3. Alibaba Group Holding Limited (NYSE: BABA) and Tencent Holdings Ltd. (OTC: TCEHY)

So far, FANG stocks have all been U.S. companies. But if the acronym were to include Chinese companies, Alibaba Group Holding Limited (NYSE: BABA) and Tencent Holdings Ltd. (OTC: TCEHY) would be the businesses to start with…

Tencent is everywhere in China. As a conglomerate, it owns several household-name tech brands like WeChat, Tencent QQ, Tencent Music, Tencent Video, HUYA, and “League of Legends” developer RIOT Games.

Imagine if one U.S. holding company owned Zoom, Spotify, Apple Music, Activision/Blizzard, and Netflix. Even then it’s hard to imagine the extent of Tencent’s dominance over Chinese tech.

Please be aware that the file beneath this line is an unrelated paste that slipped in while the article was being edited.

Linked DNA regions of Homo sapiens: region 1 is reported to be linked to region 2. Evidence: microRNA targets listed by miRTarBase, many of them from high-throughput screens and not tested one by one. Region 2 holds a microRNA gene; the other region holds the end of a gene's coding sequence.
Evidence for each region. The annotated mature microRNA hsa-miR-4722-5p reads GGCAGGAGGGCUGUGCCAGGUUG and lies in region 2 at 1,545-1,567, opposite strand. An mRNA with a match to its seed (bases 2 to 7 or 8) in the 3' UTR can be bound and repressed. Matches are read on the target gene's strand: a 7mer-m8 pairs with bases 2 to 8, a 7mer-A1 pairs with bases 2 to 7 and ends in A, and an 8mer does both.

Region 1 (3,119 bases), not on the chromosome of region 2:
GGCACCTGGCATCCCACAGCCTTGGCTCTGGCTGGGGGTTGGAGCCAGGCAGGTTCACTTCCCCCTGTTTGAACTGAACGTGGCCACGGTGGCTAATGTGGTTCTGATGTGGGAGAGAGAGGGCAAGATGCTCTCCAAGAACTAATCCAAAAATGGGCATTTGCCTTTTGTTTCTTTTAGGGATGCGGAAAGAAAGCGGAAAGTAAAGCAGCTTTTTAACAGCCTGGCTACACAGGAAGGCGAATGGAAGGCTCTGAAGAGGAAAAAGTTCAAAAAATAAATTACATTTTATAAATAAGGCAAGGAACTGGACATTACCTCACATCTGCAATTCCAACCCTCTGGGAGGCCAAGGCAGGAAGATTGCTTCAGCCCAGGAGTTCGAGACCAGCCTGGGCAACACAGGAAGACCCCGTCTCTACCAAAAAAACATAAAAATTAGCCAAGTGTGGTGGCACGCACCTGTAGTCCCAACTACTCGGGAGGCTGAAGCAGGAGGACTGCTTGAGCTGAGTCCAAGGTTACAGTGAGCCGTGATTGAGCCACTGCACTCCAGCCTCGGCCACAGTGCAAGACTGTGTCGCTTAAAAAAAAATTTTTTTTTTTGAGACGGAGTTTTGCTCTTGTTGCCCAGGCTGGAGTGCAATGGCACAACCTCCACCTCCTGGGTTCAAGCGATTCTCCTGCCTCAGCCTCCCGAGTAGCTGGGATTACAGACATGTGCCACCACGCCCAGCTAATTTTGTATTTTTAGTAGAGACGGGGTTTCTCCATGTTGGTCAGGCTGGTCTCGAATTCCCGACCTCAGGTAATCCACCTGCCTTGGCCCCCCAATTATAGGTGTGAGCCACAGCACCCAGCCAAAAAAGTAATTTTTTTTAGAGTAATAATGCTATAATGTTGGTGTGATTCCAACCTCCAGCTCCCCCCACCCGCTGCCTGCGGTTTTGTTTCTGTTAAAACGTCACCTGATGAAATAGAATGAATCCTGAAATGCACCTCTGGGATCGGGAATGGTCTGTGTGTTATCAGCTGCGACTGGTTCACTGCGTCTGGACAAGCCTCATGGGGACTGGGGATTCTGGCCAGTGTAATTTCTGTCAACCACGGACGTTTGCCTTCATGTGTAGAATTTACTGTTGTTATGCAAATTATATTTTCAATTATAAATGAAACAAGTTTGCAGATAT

It’s the largest video game vendor in the world, as well as the first-ever Chinese company to pass a $500 billion market cap. Currently, Tencent is the tenth most-valuable company in the world by market cap.

And right below Tencent on this list at number 11 is Alibaba. Here, the comparison seems obvious. After all, the Chinese e-commerce giant is regularly called the ‘Amazon of China.’

While recent negative news headlines surrounding visionary co-founder Jack Ma have hurt the share price in the near term, Alibaba continues to grow every year. It’s quietly narrowing the gap with its American counterparts in online shopping.

Just as Tesla and Nvidia are making huge moves stateside, Tencent and Alibaba are quietly establishing total control over their respective markets in China.

I think any of these four companies could get added to a future list of FANG stocks.